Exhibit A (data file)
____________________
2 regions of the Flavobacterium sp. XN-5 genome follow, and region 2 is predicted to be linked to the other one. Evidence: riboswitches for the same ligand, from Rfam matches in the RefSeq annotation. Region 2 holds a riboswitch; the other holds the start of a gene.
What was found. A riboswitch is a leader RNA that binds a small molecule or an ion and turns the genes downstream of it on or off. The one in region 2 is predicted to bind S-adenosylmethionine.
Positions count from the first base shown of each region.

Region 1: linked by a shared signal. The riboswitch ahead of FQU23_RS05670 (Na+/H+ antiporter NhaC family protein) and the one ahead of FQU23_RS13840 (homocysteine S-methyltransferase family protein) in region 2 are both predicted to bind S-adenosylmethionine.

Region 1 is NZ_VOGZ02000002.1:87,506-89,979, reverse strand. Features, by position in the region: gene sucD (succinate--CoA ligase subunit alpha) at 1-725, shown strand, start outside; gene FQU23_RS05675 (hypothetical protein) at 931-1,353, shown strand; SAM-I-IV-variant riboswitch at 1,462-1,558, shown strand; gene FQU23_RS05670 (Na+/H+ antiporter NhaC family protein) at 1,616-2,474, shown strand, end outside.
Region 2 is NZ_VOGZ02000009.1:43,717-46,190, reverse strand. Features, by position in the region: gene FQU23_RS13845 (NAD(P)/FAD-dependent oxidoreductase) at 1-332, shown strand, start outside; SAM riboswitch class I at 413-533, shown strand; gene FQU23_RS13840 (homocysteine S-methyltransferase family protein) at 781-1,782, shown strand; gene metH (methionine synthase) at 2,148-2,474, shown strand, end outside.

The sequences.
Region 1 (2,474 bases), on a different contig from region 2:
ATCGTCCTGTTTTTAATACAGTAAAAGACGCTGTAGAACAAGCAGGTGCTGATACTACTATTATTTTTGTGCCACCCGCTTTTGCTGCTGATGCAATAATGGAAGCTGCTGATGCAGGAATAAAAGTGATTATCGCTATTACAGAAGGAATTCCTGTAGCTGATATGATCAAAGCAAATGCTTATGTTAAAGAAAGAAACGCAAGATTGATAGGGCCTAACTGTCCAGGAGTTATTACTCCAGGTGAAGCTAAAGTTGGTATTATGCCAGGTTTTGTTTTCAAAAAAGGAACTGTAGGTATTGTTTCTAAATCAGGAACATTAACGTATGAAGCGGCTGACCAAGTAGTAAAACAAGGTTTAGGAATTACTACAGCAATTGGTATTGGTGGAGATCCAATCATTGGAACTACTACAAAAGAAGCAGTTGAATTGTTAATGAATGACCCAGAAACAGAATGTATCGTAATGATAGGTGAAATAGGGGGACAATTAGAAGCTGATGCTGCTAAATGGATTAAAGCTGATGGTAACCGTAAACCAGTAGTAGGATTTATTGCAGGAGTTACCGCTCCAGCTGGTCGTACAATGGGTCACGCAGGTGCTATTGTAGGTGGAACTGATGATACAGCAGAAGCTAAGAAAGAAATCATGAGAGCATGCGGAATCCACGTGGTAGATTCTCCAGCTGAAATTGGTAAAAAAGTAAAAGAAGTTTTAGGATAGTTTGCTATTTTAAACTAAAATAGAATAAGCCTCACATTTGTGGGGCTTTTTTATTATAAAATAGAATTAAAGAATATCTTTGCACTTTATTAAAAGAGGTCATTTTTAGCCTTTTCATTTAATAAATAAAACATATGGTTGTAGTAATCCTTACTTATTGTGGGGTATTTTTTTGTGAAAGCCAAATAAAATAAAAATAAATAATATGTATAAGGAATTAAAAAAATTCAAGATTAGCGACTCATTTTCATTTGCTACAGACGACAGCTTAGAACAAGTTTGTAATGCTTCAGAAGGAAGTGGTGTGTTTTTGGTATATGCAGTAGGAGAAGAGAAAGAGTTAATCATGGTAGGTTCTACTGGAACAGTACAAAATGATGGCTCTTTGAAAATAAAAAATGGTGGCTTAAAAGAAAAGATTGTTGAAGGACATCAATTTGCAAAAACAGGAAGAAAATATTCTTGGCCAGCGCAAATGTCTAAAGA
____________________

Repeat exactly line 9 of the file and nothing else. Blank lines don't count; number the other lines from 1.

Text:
ATCGTCCTGTTTTTAATACAGTAAAAGACGCTGTAGAACAAGCAGGTGCTGATACTACTATTATTTTTGTGCCACCCGCTTTTGCTGCTGATGCAATAATGGAAGCTGCTGATGCAGGAATAAAAGTGATTATCGCTATTACAGAAGGAATTCCTGTAGCTGATATGATCAAAGCAAATGCTTATGTTAAAGAAAGAAACGCAAGATTGATAGGGCCTAACTGTCCAGGAGTTATTACTCCAGGTGAAGCTAAAGTTGGTATTATGCCAGGTTTTGTTTTCAAAAAAGGAACTGTAGGTATTGTTTCTAAATCAGGAACATTAACGTATGAAGCGGCTGACCAAGTAGTAAAACAAGGTTTAGGAATTACTACAGCAATTGGTATTGGTGGAGATCCAATCATTGGAACTACTACAAAAGAAGCAGTTGAATTGTTAATGAATGACCCAGAAACAGAATGTATCGTAATGATAGGTGAAATAGGGGGACAATTAGAAGCTGATGCTGCTAAATGGATTAAAGCTGATGGTAACCGTAAACCAGTAGTAGGATTTATTGCAGGAGTTACCGCTCCAGCTGGTCGTACAATGGGTCACGCAGGTGCTATTGTAGGTGGAACTGATGATACAGCAGAAGCTAAGAAAGAAATCATGAGAGCATGCGGAATCCACGTGGTAGATTCTCCAGCTGAAATTGGTAAAAAAGTAAAAGAAGTTTTAGGATAGTTTGCTATTTTAAACTAAAATAGAATAAGCCTCACATTTGTGGGGCTTTTTTATTATAAAATAGAATTAAAGAATATCTTTGCACTTTATTAAAAGAGGTCATTTTTAGCCTTTTCATTTAATAAATAAAACATATGGTTGTAGTAATCCTTACTTATTGTGGGGTATTTTTTTGTGAAAGCCAAATAAAATAAAAATAAATAATATGTATAAGGAATTAAAAAAATTCAAGATTAGCGACTCATTTTCATTTGCTACAGACGACAGCTTAGAACAAGTTTGTAATGCTTCAGAAGGAAGTGGTGTGTTTTTGGTATATGCAGTAGGAGAAGAGAAAGAGTTAATCATGGTAGGTTCTACTGGAACAGTACAAAATGATGGCTCTTTGAAAATAAAAAATGGTGGCTTAAAAGAAAAGATTGTTGAAGGACATCAATTTGCAAAAACAGGAAGAAAATATTCTTGGCCAGCGCAAATGTCTAAAGA